Bit of a Fender Bender at Dublin Airport
You may remember my post about a previous incident at Dublin Airport, also involving Ryanair: Fear of Landing – “Where’s that Guy Going?” Runway Incursion at Dublin
That was the case where a Monarch crew took a wrong turn and blundered onto the active runway — right into the path of a Ryanair 737 on its take-off run. The Ryanair Captain initiated a high speed rejected take-off at 124 knots. By the time the Air Traffic Controller realised what was happening and shouted at the Ryanair to stop, the First Officer responded, we’re stopped. The Ryanair flight returned to the stand to have its brakes inspected. Meanwhile, the Monarch flight continued on its way, taking off three minutes later. That’s probably the first time ever I’ve felt sorry for a Ryanair flight for being late.
Anyway, Dublin airport has hit the news again, this time for two Ryanair aircraft damaged during taxi.
— Emily Carroll (@EmzCarr) October 7, 2014
The Daily Mail ran the story with a typically staid headline:
Passengers watch in horror as two Ryanair planes collide on Dublin Airport runway
The Evening Standard followed suit:
Passengers watched in terror as two Ryanair planes crashed into each other on the runway at Dublin airport.
Quick point: neither aircraft was actually on a runway. The first aircraft was holding short of the runway and the second aircraft was behind it.
Ryanair, on the other hand, referred to the ground incident as a “scrape”. A notice was posted onto their website that afternoon with the following statement:
Two of our aircraft were taxiing slowly to the runway at Dublin Airport this morning. The winglet of one aircraft appears to have scraped the tail of the other. Both aircraft were under the instruction of Dublin Airport Air Traffic Control at the time.
There was no impact on customers on board and Ryanair contacted the IAA and worked with them to return both aircraft to stand. Affected customers disembarked, were provided with refreshment vouchers and boarded two replacement aircraft, which departed to Brussels Charleroi and Edinburgh later this morning.
The notice has since been deleted from the site.
The winglet or sharklet extends above and more recently also below the wing at the wingtip. They increase the performance for jets by reducing drag, which can mean a higher cruise speed or more commonly, better fuel efficiency.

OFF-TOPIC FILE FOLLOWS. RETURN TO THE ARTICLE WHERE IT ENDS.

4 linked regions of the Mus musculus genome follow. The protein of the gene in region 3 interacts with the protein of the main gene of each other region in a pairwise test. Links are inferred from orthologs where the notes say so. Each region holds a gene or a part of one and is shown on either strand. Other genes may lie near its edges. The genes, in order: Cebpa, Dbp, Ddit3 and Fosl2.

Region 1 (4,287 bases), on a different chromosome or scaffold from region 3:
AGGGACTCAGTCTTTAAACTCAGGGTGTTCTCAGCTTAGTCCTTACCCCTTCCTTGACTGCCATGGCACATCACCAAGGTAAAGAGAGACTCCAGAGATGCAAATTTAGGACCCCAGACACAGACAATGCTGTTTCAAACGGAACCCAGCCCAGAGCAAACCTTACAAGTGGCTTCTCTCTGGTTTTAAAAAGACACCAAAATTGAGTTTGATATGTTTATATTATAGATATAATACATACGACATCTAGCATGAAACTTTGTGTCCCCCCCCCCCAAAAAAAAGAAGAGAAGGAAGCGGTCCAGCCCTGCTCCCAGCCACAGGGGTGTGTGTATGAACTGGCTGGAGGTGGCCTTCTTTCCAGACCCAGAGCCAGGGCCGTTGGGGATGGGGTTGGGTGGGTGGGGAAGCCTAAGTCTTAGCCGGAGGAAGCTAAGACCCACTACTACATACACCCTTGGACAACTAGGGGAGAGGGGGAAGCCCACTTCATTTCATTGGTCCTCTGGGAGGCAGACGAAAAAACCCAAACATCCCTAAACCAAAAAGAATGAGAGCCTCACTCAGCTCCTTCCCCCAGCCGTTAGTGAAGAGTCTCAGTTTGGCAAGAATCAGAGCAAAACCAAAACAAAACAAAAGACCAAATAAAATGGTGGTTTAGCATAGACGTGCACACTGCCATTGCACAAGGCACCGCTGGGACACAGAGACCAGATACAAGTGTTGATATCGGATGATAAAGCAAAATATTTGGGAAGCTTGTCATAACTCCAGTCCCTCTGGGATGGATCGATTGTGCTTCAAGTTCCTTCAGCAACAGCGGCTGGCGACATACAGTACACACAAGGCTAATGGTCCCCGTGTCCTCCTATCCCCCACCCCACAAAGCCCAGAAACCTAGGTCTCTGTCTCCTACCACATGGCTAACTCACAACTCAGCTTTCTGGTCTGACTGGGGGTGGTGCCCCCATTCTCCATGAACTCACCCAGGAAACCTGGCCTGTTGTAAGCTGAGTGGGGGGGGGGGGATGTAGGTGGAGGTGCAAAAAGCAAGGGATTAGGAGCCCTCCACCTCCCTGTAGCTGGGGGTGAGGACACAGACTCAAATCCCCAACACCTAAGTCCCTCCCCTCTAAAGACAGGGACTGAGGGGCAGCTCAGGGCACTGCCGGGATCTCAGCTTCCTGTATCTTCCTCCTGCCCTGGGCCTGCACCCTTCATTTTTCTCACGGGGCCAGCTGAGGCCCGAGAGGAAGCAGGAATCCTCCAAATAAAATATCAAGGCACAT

Winglets reduce wingtip vortices, the twin tornados formed by the difference between the pressure on the upper surface of an airplane’s wing and that on the lower surface. High pressure on the lower surface creates a natural airflow that makes its way to the wingtip and curls upward around it. When flow around the wingtips streams out behind the airplane, a vortex is formed. These twisters represent an energy loss and are strong enough to flip airplanes that blunder into them.
But obviously the winglet isn’t going to survive impact with another aircraft’s tail. This photo taken by Niall Carson makes it look a bit more than a scrape, I have to admit.
Irish newspaper accounts of the passengers show that they were somewhat bemused but not actually watching in horror or terror.
Andrea Cunningham, from Drogheda, was due to fly to Edinburgh for a job interview this morning and was a passenger on one of the Ryanair aircraft.
Speaking on RTE’s Morning Ireland programme, Ms Cunningham said the impact was minimal, but the plane shook.
“We just kind of turned a corner and hit into another plane.
“It wasn’t a huge impact to be honest but you could see the plane shook and then it kind of just stopped.
“We were on the plane for about an hour, maybe short of an hour.
“We were just waiting to go back into the airport terminal,” she said.
It seems that visibility was poor and one aircraft was passing behind without quite enough space there. The ATC recordings make it clear that the flight crews involved were really not sure what happened in the moment. Note: if you are reading this from the mailing list, you may need to click through to get the audio file.
This photo, which I was unable to find an attribution for, gives good context for how it happened.
According to a poster on the Professional Pilots Rumour Network, this was an accident waiting to happen.
I retired some years ago from 50 years of professional (accident free) flying and I was very familiar with Dublin Airport.
I am quite sure that dozens of us were aware that the south east corner of that airfield, after they built runway 28, was an accident waiting to happen. To say that this little corner, even on a CAVOK day, is busy, is an understatement.
In fact, I have just downloaded an IAA Aerodrome Chart (EIDW AD 2.24-1) which has, at the top left hand corner, an insert diagram entitled (in red) “Runway Incursion Hot Spots”. This shows the problem beautifully.
In the morning nowadays, departures are made from runway 28 and 34 simultaneously so that part of the airfield can get quite congested. If you want my opinion (and you probably don’t) my guess is that the aircraft holding short of 28 was being super-safe and holding back a bit further than normal. The aircraft heading for 34 tried to taxi past but mis-judged his wing tip clearance by about 10 feet.
Now, as an ex-DC-10 captain, I need to tell the great unwashed on this thread that it is quite impossible from the flight deck to judge where your wing tip is within 30 feet or so (see BA 744 at JNB).
My car beeps loudly when I’m backing up into something else, maybe the wing tips need similar sensors? It would at least make for some amusement.